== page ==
Re: Attempted summary of suspend-blockers LKML thread
From: Rafael J. Wysocki
Date: Mon Aug 02 2010 - 10:10:48 EST
On Monday, August 02, 2010, Ted Ts'o wrote:
> On Sun, Aug 01, 2010 at 09:05:48PM -0700, Arjan van de Ven wrote:
> > I'm a little worried that this whole "I need to block suspend" is
> > temporary. Yes today there is silicon from ARM and Intel where suspend
> > is a heavy operation, yet at the same time it's not all THAT heavy
> > anymore....
> Part of the problem here may also be a naming problem. There are
> multiple reasons why you might want to block suspend, and it goes far
> beyond what the CPU can do.
> Let's give another example, from the laptop world. If you close the
> the MacBook, it "suspends". That is, all processes stop, and the CPU
> enters a sleep state. Sounds just like Linux's suspend-to-ram, right?
> Except for the fact that if you insert a USB cable connected to a
> iPod/iPad/iPhone, the CPU wakes up, and iTunes will do a sync, and
> then the machine goes back to sleep. And if the Mail application is
> in the middle of manipulating the IMAP mailbox, it will be allowed to
> finish what it is doing, and then the system goes to sleep.
I _think_ you can implement that with the current kernel's interfaces and
an suitable power manager in user space. At least you should be.
The question really boils down to where the "power manager" activity should be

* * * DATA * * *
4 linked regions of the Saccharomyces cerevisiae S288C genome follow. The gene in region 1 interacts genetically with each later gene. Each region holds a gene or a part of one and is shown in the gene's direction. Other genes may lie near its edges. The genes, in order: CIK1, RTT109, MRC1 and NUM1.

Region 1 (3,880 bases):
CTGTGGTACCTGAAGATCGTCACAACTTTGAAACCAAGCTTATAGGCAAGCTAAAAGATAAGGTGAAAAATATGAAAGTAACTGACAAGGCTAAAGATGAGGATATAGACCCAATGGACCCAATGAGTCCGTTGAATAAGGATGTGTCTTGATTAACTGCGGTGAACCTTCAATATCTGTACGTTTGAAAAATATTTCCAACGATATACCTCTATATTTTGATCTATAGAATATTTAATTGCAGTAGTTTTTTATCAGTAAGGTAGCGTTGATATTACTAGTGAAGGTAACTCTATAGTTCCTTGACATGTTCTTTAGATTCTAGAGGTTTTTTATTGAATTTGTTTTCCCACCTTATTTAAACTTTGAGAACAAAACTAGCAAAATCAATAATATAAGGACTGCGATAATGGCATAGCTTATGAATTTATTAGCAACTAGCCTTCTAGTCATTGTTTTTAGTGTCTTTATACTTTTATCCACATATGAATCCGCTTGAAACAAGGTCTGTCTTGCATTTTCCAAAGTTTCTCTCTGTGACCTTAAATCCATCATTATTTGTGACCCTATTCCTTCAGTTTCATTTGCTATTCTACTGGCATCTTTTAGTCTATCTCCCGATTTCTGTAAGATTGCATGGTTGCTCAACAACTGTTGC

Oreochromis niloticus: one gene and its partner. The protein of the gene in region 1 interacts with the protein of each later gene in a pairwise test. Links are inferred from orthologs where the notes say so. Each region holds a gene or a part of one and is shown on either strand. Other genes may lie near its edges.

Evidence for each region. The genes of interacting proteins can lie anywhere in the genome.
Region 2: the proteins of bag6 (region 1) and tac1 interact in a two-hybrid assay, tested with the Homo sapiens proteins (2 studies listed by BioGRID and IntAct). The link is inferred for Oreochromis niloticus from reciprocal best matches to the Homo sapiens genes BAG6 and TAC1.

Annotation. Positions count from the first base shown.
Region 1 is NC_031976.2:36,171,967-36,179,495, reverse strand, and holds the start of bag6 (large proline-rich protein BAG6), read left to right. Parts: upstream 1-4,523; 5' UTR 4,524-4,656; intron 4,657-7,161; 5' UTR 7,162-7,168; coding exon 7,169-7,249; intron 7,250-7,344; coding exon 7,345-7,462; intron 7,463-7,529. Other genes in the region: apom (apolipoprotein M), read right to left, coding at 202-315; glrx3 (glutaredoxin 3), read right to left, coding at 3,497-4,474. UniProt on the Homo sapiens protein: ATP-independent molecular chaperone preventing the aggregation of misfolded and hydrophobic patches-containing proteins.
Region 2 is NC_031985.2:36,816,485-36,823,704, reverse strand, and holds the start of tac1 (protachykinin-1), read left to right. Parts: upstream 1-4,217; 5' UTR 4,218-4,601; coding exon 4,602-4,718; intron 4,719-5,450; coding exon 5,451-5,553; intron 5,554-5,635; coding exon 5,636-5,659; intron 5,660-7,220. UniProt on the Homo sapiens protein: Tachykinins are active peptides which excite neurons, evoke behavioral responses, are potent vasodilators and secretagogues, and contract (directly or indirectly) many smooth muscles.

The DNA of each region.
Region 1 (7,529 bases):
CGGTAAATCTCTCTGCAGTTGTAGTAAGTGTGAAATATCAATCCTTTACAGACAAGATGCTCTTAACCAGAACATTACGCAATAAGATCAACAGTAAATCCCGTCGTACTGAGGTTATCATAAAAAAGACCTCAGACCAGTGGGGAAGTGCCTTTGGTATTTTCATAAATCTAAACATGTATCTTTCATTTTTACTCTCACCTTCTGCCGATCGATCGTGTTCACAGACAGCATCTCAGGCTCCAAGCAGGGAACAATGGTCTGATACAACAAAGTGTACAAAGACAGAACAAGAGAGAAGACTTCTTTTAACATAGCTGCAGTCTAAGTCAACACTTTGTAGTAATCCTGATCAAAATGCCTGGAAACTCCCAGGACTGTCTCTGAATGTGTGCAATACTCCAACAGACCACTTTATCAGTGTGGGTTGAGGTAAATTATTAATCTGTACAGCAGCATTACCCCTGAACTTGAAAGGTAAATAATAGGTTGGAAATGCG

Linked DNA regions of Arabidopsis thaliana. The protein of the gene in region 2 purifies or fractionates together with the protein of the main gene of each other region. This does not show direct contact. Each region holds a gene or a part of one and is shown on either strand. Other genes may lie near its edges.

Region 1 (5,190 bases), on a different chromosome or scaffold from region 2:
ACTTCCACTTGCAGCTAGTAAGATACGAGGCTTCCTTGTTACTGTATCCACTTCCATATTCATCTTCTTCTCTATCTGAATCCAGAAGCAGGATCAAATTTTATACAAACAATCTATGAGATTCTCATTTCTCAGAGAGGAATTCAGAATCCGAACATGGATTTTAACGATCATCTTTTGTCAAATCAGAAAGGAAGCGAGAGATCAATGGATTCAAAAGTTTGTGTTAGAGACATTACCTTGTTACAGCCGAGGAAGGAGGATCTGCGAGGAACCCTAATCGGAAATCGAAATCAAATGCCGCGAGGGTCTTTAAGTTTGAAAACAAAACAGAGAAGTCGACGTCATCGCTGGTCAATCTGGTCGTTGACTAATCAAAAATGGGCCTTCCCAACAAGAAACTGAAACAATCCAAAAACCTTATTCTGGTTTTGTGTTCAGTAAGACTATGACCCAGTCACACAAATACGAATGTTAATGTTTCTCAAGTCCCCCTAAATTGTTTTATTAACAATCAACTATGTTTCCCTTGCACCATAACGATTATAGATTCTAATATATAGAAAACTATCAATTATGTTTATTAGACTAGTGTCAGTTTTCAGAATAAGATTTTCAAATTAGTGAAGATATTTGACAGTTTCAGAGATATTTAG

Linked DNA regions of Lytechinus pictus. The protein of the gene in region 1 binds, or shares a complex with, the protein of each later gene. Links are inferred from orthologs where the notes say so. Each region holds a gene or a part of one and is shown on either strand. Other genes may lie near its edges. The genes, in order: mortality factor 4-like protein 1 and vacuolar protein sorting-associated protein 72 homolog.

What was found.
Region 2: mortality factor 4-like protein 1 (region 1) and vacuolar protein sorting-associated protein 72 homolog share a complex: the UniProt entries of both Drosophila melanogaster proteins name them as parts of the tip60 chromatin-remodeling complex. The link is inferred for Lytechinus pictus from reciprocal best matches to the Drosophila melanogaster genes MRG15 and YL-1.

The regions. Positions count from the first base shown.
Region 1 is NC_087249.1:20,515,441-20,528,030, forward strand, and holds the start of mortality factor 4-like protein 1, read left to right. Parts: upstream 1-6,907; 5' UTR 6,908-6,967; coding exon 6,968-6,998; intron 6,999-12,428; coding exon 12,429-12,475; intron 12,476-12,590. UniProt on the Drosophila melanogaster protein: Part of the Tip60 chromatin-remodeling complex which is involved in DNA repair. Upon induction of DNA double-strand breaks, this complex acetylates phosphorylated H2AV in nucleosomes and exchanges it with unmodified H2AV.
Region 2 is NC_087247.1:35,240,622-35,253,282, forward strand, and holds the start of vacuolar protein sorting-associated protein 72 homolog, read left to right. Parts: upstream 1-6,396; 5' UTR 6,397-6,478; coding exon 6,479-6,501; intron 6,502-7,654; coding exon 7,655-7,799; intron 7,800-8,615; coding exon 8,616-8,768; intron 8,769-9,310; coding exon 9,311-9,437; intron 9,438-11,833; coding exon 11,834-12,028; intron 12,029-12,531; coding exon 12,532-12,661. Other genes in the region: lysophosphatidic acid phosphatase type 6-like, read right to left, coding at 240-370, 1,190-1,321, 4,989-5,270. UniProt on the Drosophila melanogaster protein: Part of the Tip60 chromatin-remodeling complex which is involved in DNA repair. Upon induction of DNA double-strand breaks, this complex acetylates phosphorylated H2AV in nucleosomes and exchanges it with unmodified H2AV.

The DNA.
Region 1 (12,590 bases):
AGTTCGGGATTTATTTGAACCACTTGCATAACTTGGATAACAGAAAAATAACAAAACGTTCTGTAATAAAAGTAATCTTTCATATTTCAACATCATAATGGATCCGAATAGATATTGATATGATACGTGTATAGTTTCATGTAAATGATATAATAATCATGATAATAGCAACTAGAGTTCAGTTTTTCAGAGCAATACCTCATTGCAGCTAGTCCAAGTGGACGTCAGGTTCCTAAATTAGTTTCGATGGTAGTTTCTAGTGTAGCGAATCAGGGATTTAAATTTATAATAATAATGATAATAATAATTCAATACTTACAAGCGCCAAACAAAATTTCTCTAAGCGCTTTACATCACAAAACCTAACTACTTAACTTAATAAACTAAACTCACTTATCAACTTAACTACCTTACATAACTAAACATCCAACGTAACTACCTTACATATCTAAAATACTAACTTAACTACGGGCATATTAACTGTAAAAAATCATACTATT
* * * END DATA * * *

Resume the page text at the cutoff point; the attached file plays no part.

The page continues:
located. Should it be in the kernel or in user space? Or is it better to have
a "collective power manager", like in the wakelocks case? Moreover, what
should the power manager be responsible for and what the kernel's role should
be in deciding what "power" state to go into?
> So in the case of both the MacBook, where the user has closed the
> laptop, and in the case of Cell Phone, where the user has pushed the
> button saying he/she's done working with the application, the _normal_
> thing to do force all processes to go to sleep, and then let the CPU
> go to sleep.
> But, you may have applications that are specially privileged so they
> can ignore the user command to suspend the machine.
I frankly don't think it's legitimate to overrule the user. If the user tells
us "suspend" and specifies a set of devices that can be used for wakeup, we
should follow, possibly monitoring the wakeup devices for events.
However, that doesn't apply 100% to the cell phone case, because on cell phones
the software is actually owned by the device vendor and/or the network operator
and they may want to have a mechanism to overrule the person using the phone.
That is a more general issue, though.
> Maybe it's an iTunes-like situation, where in response to some hardware
> interrupt, it's allowed to wake up, do its thing, and then go back to sleep,
> allowing the hardware to go back to sleep. Maybe it's a mail
> application that wants to wakeup every 15 minutes, suck down any new
> mail, and then go back to sleep. The suspend blocker is a way to
> achieve this --- and this has nothing to do with chip technology, but
> with a specific use case.
Assuming that your "power manager activity" will be a collective one, along the
Android lines. Still, in principle, you can obtain a functionally equivalent
behavior with the help of a power manager in user space.
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